Lies, Damn Lies, and Statistics
Energy alternatives and infrastructure investment are likely to be important domestic policy issues in the coming year at the national level. When the Lehigh Valley addresses the issue of land-use and transportation planning, it will be important that the discussion be honest and wholistic. There will surely be plenty of statistics tossed about. In anticipation, here’s an excerpt from a post by (law prof.) Michael Lewyn at Planetizen:
After digging around through a big pile of statistics, I realized that there are so many different ways of measuring transit ridership that one can easily prove either that ridership is going up or that ridership is going down.
Similar statistical games can be played with highway transportation. If you want to “prove” that not enough of America has been paved over, compare the number of lane miles built to the number of vehicle-miles traveled. So if lane miles increase 300% in Sprawl City and vehicle-miles increase 400%, you can argue that we haven’t built enough roads- even if your region is honeycombed with expressways, every major street has eight lanes, and there is nary a bus or train in sight. Of course, this technique tends to create a kind of unending circle of construction: more highways mean longer commutes from new suburbs that the highways have opened up for development, which means more miles traveled, which in turn can be used to justify more highways.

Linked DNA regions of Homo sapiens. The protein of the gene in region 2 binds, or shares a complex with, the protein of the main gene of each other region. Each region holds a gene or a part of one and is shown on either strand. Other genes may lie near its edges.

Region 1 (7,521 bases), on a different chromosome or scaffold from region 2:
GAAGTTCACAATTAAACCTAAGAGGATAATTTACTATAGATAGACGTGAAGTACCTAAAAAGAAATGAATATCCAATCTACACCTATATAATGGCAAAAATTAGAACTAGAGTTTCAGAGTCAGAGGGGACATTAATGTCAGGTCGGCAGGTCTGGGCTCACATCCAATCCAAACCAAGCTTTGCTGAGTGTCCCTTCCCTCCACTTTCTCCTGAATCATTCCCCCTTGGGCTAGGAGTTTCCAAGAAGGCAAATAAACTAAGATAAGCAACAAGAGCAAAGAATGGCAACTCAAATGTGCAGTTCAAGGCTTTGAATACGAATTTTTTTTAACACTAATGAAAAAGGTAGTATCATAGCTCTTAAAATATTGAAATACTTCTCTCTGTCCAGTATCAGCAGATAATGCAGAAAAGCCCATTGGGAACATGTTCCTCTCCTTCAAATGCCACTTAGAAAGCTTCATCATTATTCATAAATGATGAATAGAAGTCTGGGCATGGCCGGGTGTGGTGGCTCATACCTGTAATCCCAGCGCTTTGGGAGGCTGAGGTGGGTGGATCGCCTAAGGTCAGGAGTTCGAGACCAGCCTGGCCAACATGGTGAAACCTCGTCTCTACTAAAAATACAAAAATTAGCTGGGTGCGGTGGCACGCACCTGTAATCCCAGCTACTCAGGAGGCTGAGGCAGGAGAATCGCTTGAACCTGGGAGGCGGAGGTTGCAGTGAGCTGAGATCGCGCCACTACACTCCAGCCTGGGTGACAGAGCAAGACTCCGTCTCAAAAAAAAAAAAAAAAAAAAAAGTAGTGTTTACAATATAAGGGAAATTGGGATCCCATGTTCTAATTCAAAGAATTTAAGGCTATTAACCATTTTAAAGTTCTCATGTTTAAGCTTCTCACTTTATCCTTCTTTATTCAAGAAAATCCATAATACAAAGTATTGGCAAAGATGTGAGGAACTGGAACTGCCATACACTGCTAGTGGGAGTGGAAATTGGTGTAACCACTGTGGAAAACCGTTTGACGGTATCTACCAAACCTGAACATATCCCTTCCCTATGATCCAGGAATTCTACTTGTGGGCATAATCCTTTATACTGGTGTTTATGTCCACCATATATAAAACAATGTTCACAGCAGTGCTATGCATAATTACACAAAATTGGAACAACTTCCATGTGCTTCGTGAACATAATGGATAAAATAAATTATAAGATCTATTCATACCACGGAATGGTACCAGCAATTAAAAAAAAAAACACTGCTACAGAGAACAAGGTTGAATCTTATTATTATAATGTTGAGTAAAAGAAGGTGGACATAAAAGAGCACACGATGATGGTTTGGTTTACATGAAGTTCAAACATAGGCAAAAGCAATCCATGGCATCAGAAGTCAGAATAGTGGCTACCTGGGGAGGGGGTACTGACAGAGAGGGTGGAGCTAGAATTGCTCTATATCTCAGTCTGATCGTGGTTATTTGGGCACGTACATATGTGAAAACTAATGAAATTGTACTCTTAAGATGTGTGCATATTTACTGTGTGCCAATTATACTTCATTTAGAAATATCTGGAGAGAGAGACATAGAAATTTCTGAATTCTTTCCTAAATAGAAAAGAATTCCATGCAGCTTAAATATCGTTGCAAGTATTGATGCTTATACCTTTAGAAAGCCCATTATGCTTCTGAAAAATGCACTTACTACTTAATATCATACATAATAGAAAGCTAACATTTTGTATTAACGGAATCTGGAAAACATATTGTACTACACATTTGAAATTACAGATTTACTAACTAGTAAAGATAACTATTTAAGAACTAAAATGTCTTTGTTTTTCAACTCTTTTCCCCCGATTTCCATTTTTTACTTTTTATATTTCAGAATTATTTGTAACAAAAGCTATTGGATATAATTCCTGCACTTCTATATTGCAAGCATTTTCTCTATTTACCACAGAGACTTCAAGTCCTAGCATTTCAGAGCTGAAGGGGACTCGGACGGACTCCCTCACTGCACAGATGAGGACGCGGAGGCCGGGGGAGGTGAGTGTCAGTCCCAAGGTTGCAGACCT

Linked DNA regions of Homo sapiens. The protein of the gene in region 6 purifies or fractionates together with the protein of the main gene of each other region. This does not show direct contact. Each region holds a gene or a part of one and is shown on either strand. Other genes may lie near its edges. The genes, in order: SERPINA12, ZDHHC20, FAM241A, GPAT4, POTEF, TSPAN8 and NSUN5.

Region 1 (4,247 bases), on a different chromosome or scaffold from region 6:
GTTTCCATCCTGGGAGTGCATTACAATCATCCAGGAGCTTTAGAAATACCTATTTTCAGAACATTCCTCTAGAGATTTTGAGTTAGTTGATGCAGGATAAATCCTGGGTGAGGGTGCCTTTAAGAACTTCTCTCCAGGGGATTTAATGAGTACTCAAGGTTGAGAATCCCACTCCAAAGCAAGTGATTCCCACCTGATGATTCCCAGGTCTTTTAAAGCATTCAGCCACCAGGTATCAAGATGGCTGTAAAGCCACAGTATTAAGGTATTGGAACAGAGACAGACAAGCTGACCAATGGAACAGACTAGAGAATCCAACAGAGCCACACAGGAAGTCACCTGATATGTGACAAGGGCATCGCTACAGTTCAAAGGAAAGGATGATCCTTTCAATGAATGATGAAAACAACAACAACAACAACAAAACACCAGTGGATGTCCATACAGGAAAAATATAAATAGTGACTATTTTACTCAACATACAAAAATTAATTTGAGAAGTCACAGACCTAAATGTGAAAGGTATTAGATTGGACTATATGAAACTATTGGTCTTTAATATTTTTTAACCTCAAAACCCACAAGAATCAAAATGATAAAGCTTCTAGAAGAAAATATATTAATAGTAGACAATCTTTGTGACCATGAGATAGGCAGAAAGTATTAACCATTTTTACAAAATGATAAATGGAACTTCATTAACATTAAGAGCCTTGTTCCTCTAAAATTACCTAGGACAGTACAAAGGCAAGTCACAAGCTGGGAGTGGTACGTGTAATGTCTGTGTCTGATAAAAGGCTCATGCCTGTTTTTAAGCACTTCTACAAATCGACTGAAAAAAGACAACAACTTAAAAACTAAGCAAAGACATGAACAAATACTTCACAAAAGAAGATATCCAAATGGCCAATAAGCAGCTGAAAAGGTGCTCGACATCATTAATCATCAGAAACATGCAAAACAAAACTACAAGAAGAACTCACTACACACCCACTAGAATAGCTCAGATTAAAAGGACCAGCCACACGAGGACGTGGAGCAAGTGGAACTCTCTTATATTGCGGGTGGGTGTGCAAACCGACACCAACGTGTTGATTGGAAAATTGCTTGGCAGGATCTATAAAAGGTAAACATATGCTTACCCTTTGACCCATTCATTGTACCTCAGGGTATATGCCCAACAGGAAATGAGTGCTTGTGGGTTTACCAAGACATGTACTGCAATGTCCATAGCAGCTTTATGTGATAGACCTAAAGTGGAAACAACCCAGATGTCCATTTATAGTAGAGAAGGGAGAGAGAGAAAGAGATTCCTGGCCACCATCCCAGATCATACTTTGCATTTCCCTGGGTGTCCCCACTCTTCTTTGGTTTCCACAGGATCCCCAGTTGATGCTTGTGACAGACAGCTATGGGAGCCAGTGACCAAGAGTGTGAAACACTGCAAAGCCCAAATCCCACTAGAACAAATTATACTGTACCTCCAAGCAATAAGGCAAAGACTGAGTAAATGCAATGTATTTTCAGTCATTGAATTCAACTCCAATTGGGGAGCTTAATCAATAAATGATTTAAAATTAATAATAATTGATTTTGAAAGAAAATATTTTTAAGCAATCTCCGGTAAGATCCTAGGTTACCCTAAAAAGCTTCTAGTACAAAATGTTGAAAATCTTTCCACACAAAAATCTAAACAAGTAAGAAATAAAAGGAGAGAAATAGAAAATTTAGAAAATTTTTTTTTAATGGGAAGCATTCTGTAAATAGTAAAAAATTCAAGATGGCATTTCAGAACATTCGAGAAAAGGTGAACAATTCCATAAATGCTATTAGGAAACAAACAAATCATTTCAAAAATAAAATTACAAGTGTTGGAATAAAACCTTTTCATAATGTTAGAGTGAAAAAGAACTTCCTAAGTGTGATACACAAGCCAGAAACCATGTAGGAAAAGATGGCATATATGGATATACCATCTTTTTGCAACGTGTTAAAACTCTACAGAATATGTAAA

On the other hand, if you want to argue that America has already been paved to death, focus on the raw number of miles built, or compare lane-miles to population. So if lane miles have increased by 300% in Sprawl City while population has only increased by 50%, obviously the highway lobby is out of control.
In sum, you can prove a lot with numbers- as long as you are careful which numbers to use.
This may not provide much in the way of clarification, but it highlights the importance of requesting sources of information/statistics and of understanding (or at least trying to understand, often in my case) how a particular set of numbers was calculated.